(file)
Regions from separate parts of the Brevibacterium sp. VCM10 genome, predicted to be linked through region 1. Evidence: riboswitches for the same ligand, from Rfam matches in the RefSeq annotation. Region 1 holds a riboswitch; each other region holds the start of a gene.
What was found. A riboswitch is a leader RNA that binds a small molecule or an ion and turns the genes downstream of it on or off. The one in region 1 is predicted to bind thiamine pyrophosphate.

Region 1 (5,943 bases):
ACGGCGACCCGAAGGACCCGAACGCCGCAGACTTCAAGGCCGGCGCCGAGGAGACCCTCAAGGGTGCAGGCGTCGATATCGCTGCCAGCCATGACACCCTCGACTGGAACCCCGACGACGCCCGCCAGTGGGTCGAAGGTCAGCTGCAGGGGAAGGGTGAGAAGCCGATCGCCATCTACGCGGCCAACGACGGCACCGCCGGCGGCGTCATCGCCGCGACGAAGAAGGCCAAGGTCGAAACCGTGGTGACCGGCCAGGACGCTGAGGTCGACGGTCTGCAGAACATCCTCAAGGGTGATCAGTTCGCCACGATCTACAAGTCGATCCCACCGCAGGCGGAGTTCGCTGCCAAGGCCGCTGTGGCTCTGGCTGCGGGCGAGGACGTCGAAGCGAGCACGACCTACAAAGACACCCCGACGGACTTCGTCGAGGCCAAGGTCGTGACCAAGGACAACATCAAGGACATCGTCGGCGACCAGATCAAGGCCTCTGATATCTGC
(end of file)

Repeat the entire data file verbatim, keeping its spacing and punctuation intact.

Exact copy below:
Regions from separate parts of the Brevibacterium sp. VCM10 genome, predicted to be linked through region 1. Evidence: riboswitches for the same ligand, from Rfam matches in the RefSeq annotation. Region 1 holds a riboswitch; each other region holds the start of a gene.
What was found. A riboswitch is a leader RNA that binds a small molecule or an ion and turns the genes downstream of it on or off. The one in region 1 is predicted to bind thiamine pyrophosphate.

Region 1 (5,943 bases):
ACGGCGACCCGAAGGACCCGAACGCCGCAGACTTCAAGGCCGGCGCCGAGGAGACCCTCAAGGGTGCAGGCGTCGATATCGCTGCCAGCCATGACACCCTCGACTGGAACCCCGACGACGCCCGCCAGTGGGTCGAAGGTCAGCTGCAGGGGAAGGGTGAGAAGCCGATCGCCATCTACGCGGCCAACGACGGCACCGCCGGCGGCGTCATCGCCGCGACGAAGAAGGCCAAGGTCGAAACCGTGGTGACCGGCCAGGACGCTGAGGTCGACGGTCTGCAGAACATCCTCAAGGGTGATCAGTTCGCCACGATCTACAAGTCGATCCCACCGCAGGCGGAGTTCGCTGCCAAGGCCGCTGTGGCTCTGGCTGCGGGCGAGGACGTCGAAGCGAGCACGACCTACAAAGACACCCCGACGGACTTCGTCGAGGCCAAGGTCGTGACCAAGGACAACATCAAGGACATCGTCGGCGACCAGATCAAGGCCTCTGATATCTGC